The Industrial Dispute Act uses the term "retrenchment" instead of "termination". Retrenchment is defined as termination for any reason except as punishment inflicted by way of disciplinary action, retirement/superannuation, termination for continued ill-health, or expiry and non-renewal of the term of an employment contract.
Reasons for retrenchment could be redundancy, non-performance, or loss of confidence in the worker for various reasons. The Industrial Disputes Act also delineates the manner of retrenchment of workmen and provides a mechanism for the computation of their severance compensation. Workmen may be retrenched only for just cause and after complying with various statutory requirements, failing which the aggrieved workman or representatives of the workman can raise an industrial dispute in connection with the termination.
An employer is required to give at least one month's advance notice or payment in lieu thereof to a worker who has completed at least one year of continuous service before termination. The notice must be given in writing indicating the reason of retrenchment. While terminating a large number of employees in factories, mines or plantations employing more than 100 workmen, the employer must give at least three months of notice or wages in lieu thereof to the workmen proposed to be terminated.
The services of workmen as well as non-workmen can be terminated without any notice in situations, such as proven misconduct, fraud, etc. Termination proceeds with an internal enquiry in accordance with the principles of natural justice - where the employee is given a free and fair hearing.
Appeals could be made against wrongful termination. A workman can challenge his/her termination (retrenchment) before appropriate labour authorities and seek reinstatement and/or compensation under the ID Act. A non-workman can take recourse only by instituting a civil suit against his/her employer for damages for wrongful termination.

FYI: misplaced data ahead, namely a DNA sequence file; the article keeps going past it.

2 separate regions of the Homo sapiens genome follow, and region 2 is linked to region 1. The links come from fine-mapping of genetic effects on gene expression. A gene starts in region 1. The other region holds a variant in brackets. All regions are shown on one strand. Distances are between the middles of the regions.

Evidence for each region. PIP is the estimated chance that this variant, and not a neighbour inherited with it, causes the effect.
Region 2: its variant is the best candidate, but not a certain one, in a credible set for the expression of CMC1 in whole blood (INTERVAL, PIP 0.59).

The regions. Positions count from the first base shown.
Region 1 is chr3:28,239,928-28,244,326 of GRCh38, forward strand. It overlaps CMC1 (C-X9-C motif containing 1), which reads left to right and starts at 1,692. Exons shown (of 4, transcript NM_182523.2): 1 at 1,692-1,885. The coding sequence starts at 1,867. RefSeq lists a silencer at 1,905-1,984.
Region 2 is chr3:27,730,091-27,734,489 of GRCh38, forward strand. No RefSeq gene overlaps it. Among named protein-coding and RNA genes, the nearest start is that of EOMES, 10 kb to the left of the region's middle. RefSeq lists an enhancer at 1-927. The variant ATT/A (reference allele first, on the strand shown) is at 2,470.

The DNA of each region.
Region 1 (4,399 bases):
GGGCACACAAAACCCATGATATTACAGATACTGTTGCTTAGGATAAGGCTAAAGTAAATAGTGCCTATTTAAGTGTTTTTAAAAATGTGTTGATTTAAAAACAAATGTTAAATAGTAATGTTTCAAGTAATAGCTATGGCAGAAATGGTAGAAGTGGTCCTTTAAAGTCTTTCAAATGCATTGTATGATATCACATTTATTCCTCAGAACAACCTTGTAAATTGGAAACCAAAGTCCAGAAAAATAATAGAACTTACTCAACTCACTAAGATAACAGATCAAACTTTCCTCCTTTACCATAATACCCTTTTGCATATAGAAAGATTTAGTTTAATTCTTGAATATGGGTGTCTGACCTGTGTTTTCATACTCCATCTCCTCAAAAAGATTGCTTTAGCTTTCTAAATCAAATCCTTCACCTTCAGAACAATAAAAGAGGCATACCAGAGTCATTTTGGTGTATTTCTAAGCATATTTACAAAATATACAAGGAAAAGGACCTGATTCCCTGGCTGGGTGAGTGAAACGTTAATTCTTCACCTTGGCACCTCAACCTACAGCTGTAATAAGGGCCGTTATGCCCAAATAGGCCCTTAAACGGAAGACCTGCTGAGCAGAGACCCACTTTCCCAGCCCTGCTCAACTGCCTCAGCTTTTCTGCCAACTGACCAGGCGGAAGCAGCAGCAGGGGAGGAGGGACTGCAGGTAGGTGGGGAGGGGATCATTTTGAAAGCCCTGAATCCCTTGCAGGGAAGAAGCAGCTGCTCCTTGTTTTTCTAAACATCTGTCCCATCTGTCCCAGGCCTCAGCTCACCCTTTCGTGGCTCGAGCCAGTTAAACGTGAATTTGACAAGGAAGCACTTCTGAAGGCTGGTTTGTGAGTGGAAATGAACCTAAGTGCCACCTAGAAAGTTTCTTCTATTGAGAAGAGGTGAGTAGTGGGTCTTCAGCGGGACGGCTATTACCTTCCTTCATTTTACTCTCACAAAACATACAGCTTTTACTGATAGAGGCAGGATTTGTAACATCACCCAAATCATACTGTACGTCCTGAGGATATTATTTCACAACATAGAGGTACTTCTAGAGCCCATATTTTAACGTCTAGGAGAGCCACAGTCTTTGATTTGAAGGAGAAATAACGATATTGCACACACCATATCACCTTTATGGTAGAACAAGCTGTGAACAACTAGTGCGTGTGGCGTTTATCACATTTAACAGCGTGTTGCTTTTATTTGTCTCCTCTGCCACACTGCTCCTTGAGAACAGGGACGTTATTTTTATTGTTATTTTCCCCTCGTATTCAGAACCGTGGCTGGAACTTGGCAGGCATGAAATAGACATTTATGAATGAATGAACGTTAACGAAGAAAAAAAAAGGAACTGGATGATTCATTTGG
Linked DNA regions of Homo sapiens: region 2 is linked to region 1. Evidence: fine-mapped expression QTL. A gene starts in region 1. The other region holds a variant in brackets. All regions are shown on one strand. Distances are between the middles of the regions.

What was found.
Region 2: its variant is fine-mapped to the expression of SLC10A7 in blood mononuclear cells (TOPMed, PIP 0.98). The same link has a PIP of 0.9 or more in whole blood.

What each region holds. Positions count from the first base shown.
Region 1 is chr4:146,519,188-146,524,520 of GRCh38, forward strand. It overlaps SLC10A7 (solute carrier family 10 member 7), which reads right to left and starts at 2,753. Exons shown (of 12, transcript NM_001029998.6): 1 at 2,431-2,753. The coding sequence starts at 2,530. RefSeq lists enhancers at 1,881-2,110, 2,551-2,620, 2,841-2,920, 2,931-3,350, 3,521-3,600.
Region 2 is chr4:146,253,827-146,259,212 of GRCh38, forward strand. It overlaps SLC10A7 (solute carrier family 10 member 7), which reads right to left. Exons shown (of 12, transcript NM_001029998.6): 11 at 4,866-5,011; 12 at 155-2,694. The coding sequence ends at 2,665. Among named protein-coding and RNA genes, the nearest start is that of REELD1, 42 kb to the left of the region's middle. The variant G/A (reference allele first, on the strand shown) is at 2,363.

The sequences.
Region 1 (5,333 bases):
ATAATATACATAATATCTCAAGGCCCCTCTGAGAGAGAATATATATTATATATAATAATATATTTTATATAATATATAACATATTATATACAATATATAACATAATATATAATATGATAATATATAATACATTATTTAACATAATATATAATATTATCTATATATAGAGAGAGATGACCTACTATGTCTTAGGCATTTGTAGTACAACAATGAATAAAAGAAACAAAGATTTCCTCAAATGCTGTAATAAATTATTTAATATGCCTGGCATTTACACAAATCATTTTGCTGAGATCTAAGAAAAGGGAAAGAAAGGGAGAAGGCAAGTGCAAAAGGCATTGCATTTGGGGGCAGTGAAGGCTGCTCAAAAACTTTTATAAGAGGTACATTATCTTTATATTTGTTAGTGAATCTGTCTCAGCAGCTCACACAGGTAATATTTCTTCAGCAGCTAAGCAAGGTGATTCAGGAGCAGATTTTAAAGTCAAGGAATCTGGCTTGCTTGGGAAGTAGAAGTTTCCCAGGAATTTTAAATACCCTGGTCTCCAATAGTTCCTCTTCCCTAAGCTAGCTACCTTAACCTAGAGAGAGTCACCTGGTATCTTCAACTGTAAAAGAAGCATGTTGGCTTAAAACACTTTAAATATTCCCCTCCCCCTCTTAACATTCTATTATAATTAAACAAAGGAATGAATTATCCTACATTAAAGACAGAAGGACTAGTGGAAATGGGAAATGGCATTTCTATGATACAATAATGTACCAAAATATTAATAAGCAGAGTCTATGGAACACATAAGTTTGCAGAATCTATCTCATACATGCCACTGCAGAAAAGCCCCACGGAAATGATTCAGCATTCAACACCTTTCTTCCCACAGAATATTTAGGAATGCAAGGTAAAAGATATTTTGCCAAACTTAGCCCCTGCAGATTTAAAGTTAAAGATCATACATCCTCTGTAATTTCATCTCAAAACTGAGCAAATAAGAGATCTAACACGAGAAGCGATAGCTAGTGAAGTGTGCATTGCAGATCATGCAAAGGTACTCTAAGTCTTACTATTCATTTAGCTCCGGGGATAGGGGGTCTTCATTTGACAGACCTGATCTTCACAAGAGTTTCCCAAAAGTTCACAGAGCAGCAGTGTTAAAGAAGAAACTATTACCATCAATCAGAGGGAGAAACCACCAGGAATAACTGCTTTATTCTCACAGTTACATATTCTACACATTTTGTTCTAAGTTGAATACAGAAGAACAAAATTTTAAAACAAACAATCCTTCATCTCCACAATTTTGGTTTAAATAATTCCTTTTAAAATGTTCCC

In case, it is proved that the termination/retrenchment is not proper, then based on various other criteria, the worker can be re-instated to his/her job with back wages.
Courts in India have held that a worker is entitled to exercise his right to resign from the employment. An employer may be justified in refusing to accept the worker's resignation in limited cases, such as, when a worker wants to leave in the middle of work which is urgent or important and for the completion of which his presence and participation are necessary. An employer can also refuse to accept the resignation when there is a disciplinary inquiry pending against the employee.
Source: § 2, 25(F-N) of Industrial Disputes Act 1947; § 15 of the Model Standing Orders
In accordance with the Payment of Gratuity Act 1972, a worker is entitled to a gratuity payment upon termination of his service after five years of continuous employment.
Amount of severance pay is equal to 15 days' wages for each completed year of service. Under the Industrial Disputes Act, retrenched workers are entitled to 15 days' wages for each completed year of service.
Source: §25(F) of Industrial Disputes Act 1947; §4 of the Payment of Gratuity Act 1972